What did you think of this year's show?

March 7, 2011

Just lovely

For those of you who need an antidote to the toxic train wreck calling itself Charlie Sheen, here's 150 cc's of elegance:

“Once after a dinner party, Gregory Peck and I drove Fred Astaire home. Fred lived in a colonial house that had a long porch with many pillars. When we dropped him off, he danced along the whole front porch, then opened the door, tipped his hat to us, and disappeared.

Wow! Greg and I couldn’t speak for a few minutes. It was a beautiful way to say thank you.”

-Kirk Douglas

(via Old Hollywood)

March 1, 2011

The conundrum of the long movie title

Despite having a MOST IMPRESSIVE psychology minor indicated on my college diploma, I don't pretend to understand the mysteries of the human mind. But after a year and a half working at a video store and countless conversations with people of all stripes, I can claim some insight into the way the average brain remembers movie titles.

This may seem like insignificant nonsense to you - after all, how hard is it to remember movie titles? Take some recent Best Picture nominees, for instance - Inception, Black Swan, The King's Speech. What's so hard about that? On the whole, movie titles are pretty straightforward, and what they lack in everyday language (i.e. Inception) they usually make up for with brevity.

But occasionally you'll see a film with an unusual or long titles, particularly among indies. That's fine, and I'm all for artistic individuality, but it's very possible that that naming choice could cost the film its audience.


From working at the video store, I learned that the average consumer (and I'm excluding movie nerds here) can remember about 2-3 words of a movie title. That's why most movie titles aren't longer than that. If they are, the extra words get cut from their recollection. For instance, the Kevin James and Adam Sandler laff riot I Now Pronounce You Chuck and Larry was shortened in the collective memory of our customers to just Chuck and Larry. We actually had to re-file it under "C" because no one could find it under "I." People were also much more likely to remember a unique word in a title, i.e. "Prada" in The Devil Wears Prada. If all they could ask for was "you know, the Prada something" then the process of elimination was pretty simple. Occasionally, you'd even get someone who could remember the approximate grammatical or thematic structure of a longer title, but nothing else. I once spent nearly half an hour with a man who kept insisting he wanted the Jodie Foster movie The Last House on the Left despite the clear absence of Ms. Foster on that film's IMDb page, until I finally pieced together that he was actually talking about The Little Girl Who Lives Down the Lane.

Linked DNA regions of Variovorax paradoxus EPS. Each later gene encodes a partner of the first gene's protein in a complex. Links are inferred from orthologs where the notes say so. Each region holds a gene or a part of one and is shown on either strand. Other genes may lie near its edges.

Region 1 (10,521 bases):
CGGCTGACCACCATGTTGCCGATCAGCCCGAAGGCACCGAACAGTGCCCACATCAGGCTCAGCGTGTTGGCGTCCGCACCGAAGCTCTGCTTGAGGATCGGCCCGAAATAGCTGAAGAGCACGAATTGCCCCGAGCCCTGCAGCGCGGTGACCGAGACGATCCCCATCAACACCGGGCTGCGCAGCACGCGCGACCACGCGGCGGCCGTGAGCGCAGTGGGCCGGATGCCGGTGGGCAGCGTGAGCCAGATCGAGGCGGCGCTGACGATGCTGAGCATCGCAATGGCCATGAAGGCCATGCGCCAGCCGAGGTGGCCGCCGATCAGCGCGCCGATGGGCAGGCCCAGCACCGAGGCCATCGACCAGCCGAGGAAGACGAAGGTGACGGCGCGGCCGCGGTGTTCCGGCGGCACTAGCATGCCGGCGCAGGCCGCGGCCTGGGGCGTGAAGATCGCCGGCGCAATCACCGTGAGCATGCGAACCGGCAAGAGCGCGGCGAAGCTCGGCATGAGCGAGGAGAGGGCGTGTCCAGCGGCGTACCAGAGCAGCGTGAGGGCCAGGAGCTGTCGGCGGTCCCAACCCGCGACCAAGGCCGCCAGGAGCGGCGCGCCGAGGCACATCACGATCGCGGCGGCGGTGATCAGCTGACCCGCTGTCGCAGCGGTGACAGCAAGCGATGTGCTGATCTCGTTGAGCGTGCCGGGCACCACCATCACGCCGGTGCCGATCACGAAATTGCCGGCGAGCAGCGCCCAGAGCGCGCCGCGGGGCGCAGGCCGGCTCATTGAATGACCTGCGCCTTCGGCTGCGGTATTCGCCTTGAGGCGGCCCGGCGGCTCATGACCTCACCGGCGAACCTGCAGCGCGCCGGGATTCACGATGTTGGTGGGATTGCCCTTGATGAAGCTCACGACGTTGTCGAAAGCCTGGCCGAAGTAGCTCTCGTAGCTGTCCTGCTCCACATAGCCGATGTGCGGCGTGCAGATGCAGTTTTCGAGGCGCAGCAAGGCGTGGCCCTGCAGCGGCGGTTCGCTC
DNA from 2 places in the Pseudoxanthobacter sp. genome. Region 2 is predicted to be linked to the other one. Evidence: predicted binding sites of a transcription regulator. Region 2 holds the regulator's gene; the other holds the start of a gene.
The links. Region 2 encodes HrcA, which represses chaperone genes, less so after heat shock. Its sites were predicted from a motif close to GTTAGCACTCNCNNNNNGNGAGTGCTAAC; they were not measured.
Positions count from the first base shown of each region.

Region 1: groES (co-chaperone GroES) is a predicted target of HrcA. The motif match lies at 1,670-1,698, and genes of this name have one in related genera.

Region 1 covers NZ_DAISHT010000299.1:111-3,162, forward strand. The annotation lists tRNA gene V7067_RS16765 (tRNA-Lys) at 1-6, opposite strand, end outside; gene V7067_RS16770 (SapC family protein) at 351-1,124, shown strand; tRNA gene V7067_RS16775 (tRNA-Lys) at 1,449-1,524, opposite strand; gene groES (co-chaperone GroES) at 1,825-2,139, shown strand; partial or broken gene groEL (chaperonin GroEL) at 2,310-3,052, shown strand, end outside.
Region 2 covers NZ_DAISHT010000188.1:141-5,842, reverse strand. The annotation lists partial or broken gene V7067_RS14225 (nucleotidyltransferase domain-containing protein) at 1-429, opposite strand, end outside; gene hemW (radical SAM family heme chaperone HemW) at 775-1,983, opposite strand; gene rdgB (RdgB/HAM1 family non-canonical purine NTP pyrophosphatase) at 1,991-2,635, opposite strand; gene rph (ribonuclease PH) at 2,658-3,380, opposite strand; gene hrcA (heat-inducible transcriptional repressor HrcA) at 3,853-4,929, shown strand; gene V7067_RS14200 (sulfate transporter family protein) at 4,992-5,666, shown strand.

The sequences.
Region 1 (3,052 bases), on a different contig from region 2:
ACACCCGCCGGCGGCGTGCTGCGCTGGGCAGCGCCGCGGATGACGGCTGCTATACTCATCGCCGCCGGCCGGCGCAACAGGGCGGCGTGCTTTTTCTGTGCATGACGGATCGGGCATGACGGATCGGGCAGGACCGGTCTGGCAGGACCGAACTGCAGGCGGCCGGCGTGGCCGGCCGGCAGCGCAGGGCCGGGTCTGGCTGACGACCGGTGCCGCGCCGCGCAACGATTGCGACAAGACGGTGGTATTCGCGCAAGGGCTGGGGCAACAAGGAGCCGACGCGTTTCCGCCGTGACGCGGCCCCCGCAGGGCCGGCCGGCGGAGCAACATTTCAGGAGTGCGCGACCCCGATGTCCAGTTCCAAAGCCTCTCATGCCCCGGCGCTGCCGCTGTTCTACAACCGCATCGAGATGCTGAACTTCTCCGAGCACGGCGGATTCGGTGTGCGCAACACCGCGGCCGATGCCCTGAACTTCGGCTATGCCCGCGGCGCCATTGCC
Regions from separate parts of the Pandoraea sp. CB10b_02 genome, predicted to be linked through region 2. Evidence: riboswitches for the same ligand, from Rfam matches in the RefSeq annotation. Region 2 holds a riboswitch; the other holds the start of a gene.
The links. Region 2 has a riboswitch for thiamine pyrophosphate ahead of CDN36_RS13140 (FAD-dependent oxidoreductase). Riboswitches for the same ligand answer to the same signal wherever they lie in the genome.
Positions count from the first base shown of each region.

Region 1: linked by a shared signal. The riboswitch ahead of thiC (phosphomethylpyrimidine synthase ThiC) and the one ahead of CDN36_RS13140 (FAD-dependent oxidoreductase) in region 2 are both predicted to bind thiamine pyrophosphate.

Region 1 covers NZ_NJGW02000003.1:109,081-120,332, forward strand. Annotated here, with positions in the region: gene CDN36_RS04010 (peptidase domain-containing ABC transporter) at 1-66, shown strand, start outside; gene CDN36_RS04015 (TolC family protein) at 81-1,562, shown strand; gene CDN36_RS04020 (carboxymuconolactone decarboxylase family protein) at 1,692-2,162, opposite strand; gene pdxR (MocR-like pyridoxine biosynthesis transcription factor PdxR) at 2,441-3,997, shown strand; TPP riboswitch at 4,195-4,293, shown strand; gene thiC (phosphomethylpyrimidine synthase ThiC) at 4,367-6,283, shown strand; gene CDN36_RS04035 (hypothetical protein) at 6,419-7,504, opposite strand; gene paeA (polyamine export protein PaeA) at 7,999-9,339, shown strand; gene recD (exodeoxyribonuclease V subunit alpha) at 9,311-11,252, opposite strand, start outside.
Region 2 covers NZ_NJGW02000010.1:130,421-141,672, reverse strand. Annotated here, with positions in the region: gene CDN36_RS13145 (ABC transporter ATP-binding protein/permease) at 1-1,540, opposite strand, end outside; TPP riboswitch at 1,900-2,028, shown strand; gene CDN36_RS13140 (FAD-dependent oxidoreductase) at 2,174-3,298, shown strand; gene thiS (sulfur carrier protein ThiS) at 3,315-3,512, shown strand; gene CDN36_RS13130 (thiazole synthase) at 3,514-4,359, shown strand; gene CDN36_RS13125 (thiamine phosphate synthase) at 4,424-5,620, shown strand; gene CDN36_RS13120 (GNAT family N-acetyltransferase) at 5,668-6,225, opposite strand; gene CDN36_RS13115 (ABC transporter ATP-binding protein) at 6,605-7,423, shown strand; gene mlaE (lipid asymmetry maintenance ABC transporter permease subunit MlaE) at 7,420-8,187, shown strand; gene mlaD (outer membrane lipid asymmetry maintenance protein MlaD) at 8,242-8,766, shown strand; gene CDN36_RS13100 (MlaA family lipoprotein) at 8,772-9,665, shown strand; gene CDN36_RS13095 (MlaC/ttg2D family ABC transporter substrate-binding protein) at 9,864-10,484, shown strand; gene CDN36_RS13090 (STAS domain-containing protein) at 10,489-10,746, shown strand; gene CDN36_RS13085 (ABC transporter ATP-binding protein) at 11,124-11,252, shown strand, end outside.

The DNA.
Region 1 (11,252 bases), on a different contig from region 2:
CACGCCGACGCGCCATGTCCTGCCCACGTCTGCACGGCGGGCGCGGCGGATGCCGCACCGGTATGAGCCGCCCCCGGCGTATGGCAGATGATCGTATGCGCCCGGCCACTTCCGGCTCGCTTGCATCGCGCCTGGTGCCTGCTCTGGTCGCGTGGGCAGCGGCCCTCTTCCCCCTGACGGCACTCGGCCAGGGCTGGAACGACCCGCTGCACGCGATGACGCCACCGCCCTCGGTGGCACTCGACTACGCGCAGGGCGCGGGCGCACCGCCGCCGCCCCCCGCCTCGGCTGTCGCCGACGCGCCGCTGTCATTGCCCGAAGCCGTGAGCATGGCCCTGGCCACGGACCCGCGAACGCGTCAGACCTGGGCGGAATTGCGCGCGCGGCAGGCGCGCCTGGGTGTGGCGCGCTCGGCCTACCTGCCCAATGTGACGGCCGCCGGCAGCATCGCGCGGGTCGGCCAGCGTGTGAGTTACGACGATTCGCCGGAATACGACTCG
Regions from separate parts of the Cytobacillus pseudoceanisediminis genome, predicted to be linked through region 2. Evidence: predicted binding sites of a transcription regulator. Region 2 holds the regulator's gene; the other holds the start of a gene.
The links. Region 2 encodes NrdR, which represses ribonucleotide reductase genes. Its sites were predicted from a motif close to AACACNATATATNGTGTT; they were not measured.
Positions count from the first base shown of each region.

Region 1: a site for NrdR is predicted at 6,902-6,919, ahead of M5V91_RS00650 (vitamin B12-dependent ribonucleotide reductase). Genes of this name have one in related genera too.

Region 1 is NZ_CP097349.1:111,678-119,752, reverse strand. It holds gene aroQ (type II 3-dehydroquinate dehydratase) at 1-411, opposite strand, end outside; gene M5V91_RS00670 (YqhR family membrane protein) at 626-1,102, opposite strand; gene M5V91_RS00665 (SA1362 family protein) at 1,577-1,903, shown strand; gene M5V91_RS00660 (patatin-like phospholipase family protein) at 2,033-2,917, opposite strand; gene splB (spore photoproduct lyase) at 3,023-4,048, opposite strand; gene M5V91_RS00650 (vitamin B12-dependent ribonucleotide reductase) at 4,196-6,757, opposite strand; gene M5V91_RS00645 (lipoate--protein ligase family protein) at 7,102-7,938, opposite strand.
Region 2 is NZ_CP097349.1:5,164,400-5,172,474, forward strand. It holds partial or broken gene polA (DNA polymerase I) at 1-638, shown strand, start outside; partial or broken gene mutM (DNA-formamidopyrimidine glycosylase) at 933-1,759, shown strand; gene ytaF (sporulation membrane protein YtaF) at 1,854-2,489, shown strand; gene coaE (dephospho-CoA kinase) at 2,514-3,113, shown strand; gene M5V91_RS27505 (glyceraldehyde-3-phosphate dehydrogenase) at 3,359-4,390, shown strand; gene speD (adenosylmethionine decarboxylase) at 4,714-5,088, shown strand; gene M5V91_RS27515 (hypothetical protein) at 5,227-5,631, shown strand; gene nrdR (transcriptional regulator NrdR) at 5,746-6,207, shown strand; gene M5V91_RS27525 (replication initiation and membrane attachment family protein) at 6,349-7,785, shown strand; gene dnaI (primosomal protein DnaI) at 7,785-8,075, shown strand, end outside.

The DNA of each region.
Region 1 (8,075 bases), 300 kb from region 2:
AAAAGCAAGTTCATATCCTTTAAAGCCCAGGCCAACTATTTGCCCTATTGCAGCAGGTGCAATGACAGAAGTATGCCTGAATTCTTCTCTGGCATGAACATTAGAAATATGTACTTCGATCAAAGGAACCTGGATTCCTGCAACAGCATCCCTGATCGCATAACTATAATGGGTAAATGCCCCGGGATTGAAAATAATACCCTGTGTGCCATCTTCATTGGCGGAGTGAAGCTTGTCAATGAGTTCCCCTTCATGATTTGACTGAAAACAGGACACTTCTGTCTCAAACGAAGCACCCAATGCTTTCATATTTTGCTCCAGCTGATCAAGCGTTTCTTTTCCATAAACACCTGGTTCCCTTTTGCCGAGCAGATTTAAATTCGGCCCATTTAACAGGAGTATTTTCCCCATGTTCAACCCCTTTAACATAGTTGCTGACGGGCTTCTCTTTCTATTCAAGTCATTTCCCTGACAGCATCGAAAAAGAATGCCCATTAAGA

Now that video stores are all but gone from the typical consumer's lifestyle, the importance of remembering titles increases significantly. If the aforementioned man had been searching for that movie on Netflix, he probably would have hit a brick wall since the two titles don't have any words in common except "the." Of course, he could have just searched the filmography of Jodie Foster, but I'd have a whole lot of nickels if I got one for every time someone would swear on their dead mother's grave that a movie had Jodie Foster only to later admit sheepishly "although y'know, I guess it MIGHT have been Meryl Streep..."

So this brings us to the film 45365. The number refers to the zip code for Sidney, Ohio, which is the town depicted in this slice-of-life documentary. It's kind of a cool idea for a title, and I'm behind it conceptually. But I can't help but feel that the directors and producers just shot themselves in the foot. No one is going to remember a movie title that's just a sequence of five numbers, even a devoted cinephile. Maybe an interested viewer will remember that the title is a zip code, and go back and try to find that article where they first heard about it, but are unable to find the article. They'll Google "ohio zip code movie," as I did when trying to recall its title for this post, and won't find anything relevant. Only when you search "ohio zip code DOCUMENTARY" do you get what you're looking for, but perhaps the mildly interested viewer has already given up. A potential viewer lost on a technicality.

Here's another: the recent Sundance hit Martha Marcy May Marlene. The average person will probably remember that the title contains a series of names starting with "M." That alone could probably find you what you want with the help of a video store employee, but Netflix won't be so understanding. You'll have to remember at least one of the names, and in all likelihood you'll probably figure that one of them is "Mary." Or "Maggie." Or you might misremember Marlene as "Maureen." If you can't get at least one word correct, then you're out of luck and once again the film has lost a viewer.

Long titles don't always present this problem. For example, The Assassination of Jesse James by the Coward Robert Ford has two things going for it that people would probably remember: the mention of an identifiable figure (Jesse James, or Robert Ford if you know your history), and the fact that it stars Brad Pitt. That's why longer titles hit indies harder, because people can't look them up by star.

So, again, I'm all for artistic freedom and integrity. I just sometimes wonder if filmmakers realize that their titles could cost them viewers, and if that's a tradeoff they're willing to make.

What do you think? Is a consumer's desire to see an oddly-named film hindered by the limits of human memory?